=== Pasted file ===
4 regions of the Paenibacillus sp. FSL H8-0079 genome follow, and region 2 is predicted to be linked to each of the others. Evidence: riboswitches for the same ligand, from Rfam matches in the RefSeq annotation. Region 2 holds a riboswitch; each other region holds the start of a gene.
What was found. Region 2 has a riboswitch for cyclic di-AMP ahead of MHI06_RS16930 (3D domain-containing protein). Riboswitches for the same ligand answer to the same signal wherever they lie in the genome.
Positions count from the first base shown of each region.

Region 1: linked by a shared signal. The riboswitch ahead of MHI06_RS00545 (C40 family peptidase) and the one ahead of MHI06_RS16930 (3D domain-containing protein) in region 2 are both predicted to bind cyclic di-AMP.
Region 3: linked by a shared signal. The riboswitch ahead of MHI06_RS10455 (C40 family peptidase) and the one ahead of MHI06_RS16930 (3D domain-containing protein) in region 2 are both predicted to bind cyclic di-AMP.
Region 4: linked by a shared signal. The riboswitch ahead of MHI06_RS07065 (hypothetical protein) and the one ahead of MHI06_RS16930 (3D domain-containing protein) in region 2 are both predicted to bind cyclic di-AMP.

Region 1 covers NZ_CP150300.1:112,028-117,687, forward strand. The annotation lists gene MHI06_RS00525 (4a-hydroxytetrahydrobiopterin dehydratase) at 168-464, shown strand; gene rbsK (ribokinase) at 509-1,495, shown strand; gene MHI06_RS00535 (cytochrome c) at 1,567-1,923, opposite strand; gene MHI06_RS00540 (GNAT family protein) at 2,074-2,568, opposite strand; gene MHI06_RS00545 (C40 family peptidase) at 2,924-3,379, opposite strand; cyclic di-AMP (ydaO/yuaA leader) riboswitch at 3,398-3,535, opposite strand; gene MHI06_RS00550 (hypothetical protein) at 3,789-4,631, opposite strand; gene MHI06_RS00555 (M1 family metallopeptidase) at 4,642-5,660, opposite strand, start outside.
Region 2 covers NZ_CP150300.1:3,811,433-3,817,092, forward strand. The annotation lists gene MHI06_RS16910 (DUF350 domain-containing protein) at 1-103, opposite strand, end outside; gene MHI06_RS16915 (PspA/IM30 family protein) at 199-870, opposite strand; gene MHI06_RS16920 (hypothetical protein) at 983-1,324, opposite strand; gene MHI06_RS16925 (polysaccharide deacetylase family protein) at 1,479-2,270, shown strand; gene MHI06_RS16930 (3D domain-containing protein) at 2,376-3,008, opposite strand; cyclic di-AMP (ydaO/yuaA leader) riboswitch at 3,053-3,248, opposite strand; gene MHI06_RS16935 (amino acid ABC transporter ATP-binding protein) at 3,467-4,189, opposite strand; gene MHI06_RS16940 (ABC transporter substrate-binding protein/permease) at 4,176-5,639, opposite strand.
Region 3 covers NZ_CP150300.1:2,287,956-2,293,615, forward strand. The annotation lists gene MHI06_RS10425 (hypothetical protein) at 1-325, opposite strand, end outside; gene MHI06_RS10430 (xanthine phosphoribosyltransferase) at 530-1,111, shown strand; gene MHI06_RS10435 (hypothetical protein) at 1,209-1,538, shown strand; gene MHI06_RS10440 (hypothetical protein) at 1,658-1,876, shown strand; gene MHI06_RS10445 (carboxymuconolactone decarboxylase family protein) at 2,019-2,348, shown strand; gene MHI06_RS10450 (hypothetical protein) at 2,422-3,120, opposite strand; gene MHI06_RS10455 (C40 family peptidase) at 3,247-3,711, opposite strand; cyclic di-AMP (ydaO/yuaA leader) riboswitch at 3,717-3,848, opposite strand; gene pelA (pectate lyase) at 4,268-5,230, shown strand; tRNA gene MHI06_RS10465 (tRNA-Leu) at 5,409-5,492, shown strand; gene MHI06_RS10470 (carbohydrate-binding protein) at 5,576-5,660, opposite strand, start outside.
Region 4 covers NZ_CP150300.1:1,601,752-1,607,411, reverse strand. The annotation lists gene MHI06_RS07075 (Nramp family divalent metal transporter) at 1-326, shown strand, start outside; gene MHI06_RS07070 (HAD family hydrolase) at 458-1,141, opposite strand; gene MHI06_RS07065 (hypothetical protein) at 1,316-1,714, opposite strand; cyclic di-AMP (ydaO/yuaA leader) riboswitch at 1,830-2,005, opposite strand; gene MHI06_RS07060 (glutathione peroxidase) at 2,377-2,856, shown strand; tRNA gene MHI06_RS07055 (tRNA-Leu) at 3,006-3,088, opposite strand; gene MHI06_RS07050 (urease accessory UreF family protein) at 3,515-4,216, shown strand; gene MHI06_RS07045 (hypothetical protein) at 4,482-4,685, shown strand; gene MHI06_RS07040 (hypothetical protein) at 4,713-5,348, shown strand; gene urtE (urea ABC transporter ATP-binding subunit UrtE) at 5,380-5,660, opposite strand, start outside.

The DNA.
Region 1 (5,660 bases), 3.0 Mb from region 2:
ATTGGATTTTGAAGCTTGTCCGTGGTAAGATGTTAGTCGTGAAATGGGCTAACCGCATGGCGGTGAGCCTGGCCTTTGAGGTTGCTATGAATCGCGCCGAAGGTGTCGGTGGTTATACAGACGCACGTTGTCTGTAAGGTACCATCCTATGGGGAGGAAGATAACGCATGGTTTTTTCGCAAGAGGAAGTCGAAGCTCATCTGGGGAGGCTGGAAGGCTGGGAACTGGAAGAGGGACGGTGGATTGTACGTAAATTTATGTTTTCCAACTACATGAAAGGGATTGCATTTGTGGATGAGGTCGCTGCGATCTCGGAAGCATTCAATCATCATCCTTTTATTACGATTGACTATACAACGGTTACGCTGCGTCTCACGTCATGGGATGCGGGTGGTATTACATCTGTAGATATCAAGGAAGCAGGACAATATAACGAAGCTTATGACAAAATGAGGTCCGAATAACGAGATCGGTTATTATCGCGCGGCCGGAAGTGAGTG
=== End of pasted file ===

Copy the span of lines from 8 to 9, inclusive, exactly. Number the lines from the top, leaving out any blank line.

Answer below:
Region 2 covers NZ_CP150300.1:3,811,433-3,817,092, forward strand. The annotation lists gene MHI06_RS16910 (DUF350 domain-containing protein) at 1-103, opposite strand, end outside; gene MHI06_RS16915 (PspA/IM30 family protein) at 199-870, opposite strand; gene MHI06_RS16920 (hypothetical protein) at 983-1,324, opposite strand; gene MHI06_RS16925 (polysaccharide deacetylase family protein) at 1,479-2,270, shown strand; gene MHI06_RS16930 (3D domain-containing protein) at 2,376-3,008, opposite strand; cyclic di-AMP (ydaO/yuaA leader) riboswitch at 3,053-3,248, opposite strand; gene MHI06_RS16935 (amino acid ABC transporter ATP-binding protein) at 3,467-4,189, opposite strand; gene MHI06_RS16940 (ABC transporter substrate-binding protein/permease) at 4,176-5,639, opposite strand.
Region 3 covers NZ_CP150300.1:2,287,956-2,293,615, forward strand. The annotation lists gene MHI06_RS10425 (hypothetical protein) at 1-325, opposite strand, end outside; gene MHI06_RS10430 (xanthine phosphoribosyltransferase) at 530-1,111, shown strand; gene MHI06_RS10435 (hypothetical protein) at 1,209-1,538, shown strand; gene MHI06_RS10440 (hypothetical protein) at 1,658-1,876, shown strand; gene MHI06_RS10445 (carboxymuconolactone decarboxylase family protein) at 2,019-2,348, shown strand; gene MHI06_RS10450 (hypothetical protein) at 2,422-3,120, opposite strand; gene MHI06_RS10455 (C40 family peptidase) at 3,247-3,711, opposite strand; cyclic di-AMP (ydaO/yuaA leader) riboswitch at 3,717-3,848, opposite strand; gene pelA (pectate lyase) at 4,268-5,230, shown strand; tRNA gene MHI06_RS10465 (tRNA-Leu) at 5,409-5,492, shown strand; gene MHI06_RS10470 (carbohydrate-binding protein) at 5,576-5,660, opposite strand, start outside.